Molly Monahan used to think she was just a nice nun who drank too much. Then she joined A.A.—an unusual step for a nun, though not as unusual as you might think. As she describes it in her memoir Seeds of Grace, she found in A.A. many of the practices she was drawn to in convent life but which had been swept away by Vatican II: “weekly confession, the daily examination of conscience, or the ‘examen,’ practiced by me twice daily as a young nun,” and the emphasis on personal salvation rather than “social concerns like poverty, racism, hunger, and homelessness.” Monahan doesn’t say it, but her reflections leave the reader wondering whether A.A. hasn’t preserved the spirit of Christianity better than some churches have.


Whether fairly or unfairly, churches have developed a reputation for being quick to judge. Secular Americans have the vague idea that if they were to admit their faults to a group of churchgoers, a gang of old biddies would start shooing them out the door with great whacks of their pocketbooks. A.A., on the other hand, has somehow managed to uphold strict moral expectations while still reassuring the public that they really mean it when they say that the only requirement for membership is a sincere desire to stop drinking. This despite the protestations of the churches that Mark 2:17 (“It is not the healthy who need a doctor”) is their line.

It must also be admitted that A.A. has comported itself better than many religious denominations in the face of the skepticism of our age. When taunted by the New Atheists, for example, Christians do not always maintain the serene dignity for which their religion’s saints have such a reputation. A.A. members tend to respond to similar taunts with less sputtering and more shrugging. The source of this attractive equanimity is the knowledge, often from experience, that without the program they will die, so anyone else can think what they like. Technically Christians need their own program just as desperately, but for some reason they’re still more likely to get defensive about it.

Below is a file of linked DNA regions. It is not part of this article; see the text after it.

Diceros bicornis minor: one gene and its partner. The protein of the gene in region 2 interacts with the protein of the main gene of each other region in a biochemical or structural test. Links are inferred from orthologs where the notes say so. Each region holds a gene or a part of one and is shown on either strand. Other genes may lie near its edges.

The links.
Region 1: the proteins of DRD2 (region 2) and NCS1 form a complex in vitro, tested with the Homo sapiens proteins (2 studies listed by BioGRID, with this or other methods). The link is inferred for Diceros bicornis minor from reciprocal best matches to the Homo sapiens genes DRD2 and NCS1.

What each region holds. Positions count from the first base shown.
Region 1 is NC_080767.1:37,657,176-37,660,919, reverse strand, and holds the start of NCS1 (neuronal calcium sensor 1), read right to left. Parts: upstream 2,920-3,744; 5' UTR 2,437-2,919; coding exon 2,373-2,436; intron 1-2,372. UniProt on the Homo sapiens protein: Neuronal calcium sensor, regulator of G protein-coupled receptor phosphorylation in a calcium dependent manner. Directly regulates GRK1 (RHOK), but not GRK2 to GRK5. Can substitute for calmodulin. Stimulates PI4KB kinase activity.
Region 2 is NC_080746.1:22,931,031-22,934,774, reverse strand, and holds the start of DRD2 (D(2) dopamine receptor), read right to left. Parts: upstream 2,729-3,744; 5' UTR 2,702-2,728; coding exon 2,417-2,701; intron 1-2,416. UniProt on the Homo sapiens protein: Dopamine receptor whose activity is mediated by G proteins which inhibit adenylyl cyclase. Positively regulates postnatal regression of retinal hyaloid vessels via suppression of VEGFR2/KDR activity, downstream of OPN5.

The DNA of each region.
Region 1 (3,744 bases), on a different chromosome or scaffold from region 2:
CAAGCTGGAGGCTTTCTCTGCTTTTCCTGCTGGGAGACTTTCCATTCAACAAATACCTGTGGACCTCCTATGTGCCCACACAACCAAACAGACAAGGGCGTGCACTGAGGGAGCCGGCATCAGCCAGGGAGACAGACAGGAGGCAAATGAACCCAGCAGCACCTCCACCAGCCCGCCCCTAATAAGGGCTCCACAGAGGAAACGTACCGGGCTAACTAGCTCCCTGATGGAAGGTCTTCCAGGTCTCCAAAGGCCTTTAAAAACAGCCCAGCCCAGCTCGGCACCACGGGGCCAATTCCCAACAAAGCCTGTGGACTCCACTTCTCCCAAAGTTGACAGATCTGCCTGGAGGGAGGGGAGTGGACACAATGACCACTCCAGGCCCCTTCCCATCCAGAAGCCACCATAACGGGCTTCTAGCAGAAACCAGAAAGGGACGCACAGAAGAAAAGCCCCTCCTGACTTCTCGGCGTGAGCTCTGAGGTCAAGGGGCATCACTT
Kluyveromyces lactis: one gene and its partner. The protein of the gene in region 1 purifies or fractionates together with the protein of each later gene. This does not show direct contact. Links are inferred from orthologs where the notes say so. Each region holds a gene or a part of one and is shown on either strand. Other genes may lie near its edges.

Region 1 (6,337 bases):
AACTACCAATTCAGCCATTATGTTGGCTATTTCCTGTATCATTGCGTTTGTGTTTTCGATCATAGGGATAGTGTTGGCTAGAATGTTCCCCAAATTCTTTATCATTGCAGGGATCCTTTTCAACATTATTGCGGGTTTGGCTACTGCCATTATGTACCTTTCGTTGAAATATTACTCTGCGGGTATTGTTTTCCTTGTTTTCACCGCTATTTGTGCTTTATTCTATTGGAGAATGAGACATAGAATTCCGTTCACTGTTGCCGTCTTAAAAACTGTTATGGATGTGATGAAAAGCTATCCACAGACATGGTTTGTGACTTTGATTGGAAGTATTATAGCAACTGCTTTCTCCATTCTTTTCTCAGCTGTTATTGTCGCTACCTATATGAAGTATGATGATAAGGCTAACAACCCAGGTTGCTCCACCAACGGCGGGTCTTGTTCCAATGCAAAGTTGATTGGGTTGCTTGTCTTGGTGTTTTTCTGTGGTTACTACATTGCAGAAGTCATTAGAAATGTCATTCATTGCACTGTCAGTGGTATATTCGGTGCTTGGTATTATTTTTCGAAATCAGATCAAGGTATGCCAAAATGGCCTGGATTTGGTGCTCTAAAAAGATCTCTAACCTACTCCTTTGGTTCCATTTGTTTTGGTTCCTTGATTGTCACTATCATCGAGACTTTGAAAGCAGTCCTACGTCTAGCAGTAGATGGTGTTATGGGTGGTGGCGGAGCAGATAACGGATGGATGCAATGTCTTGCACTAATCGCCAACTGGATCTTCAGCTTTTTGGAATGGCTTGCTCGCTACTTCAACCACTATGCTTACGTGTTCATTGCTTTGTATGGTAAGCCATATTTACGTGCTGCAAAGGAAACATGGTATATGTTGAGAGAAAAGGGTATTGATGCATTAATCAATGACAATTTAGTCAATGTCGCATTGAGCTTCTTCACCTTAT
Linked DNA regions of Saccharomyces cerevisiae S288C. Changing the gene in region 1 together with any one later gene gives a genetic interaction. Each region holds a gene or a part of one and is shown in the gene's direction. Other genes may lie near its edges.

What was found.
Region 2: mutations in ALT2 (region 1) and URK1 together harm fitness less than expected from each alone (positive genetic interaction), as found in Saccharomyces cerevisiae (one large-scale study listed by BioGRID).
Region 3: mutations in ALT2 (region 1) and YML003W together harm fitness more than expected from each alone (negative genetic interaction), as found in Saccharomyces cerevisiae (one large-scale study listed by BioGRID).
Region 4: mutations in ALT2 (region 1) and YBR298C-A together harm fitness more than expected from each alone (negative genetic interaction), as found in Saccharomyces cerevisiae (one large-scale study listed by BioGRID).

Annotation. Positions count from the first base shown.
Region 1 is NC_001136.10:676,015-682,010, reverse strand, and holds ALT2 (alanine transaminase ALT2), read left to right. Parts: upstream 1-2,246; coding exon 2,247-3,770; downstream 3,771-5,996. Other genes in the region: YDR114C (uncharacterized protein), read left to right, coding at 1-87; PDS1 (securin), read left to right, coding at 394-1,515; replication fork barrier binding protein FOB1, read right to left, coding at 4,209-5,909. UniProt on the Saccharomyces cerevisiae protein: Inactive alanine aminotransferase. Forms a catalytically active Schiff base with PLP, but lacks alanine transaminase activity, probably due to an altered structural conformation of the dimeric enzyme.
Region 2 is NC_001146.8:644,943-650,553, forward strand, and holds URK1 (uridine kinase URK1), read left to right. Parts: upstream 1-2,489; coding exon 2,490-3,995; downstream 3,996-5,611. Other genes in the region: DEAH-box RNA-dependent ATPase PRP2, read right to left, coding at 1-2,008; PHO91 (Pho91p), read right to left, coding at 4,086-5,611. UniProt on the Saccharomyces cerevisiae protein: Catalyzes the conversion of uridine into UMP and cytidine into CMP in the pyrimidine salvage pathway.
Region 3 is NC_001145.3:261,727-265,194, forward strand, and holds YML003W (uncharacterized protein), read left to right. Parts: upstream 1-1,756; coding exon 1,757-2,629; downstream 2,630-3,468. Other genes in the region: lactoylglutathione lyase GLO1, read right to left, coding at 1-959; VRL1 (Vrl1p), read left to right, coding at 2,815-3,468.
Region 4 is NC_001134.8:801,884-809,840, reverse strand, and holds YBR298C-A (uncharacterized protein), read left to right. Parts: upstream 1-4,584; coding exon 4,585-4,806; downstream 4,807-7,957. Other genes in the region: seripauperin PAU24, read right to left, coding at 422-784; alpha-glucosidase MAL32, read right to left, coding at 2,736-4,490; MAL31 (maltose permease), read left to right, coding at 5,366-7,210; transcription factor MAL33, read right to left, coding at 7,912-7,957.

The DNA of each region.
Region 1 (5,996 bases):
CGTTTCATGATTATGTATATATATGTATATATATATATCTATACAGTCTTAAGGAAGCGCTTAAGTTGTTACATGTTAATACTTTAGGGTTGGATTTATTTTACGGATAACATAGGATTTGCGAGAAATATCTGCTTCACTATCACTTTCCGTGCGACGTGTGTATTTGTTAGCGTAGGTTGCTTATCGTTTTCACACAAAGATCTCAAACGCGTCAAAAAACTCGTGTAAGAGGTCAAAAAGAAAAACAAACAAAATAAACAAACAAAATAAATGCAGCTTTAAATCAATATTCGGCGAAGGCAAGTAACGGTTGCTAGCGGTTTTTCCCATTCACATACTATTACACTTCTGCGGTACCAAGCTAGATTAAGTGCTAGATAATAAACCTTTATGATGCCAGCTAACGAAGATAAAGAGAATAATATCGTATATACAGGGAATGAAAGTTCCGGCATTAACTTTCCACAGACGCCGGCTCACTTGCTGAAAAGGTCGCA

Cribbing from A.A.’s playbook doesn’t get you fellowship, and the person whose addictions are non-alcoholic is left wishing there were some kind of support group for them. Some kind of—Sinners Anonymous. It would be contrary to the spirit of One Day at a Time to make sweeping predictions, but that may be how the story of our collective A.A. envy ends: with the lost children of the post-religious world realizing that the very things that inspire such longing when glimpsed through church basement windows can also be found one floor up.

p.s. Stay tuned for the audio/video from JAZ’s session on Addiction from the recent Liberate conference, which covers a lot of similar ground. Should be available next week!

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4 responses to “The Hope For Some Kind of Sinners Anonymous”

  1. em7srv says:

    Thanks for this post…it’s like being friends with a couple who fail to realize they are ideally suited for one another. My AA friends can completely miss the narrative that the church ‘should’ be telling and the church misses the narrative that AA nails in regards to human anthropology. Come on people, get a room! 🙂

  2. Conor says:

    Woah. Fantastic.

  3. What the 12-step programs nail, and the church seems to have all but forgot, is that faith is all about trying to survive while helping others do the same. They lift you up, you lift them up. When you’re doing that you know full well that a compact bag of institutional creeds and confessions is useless. So what’s the point of arguing about who’s right?

  4. Stefan Awad says:

    Wow, this article crushed!! Thanks for sharing.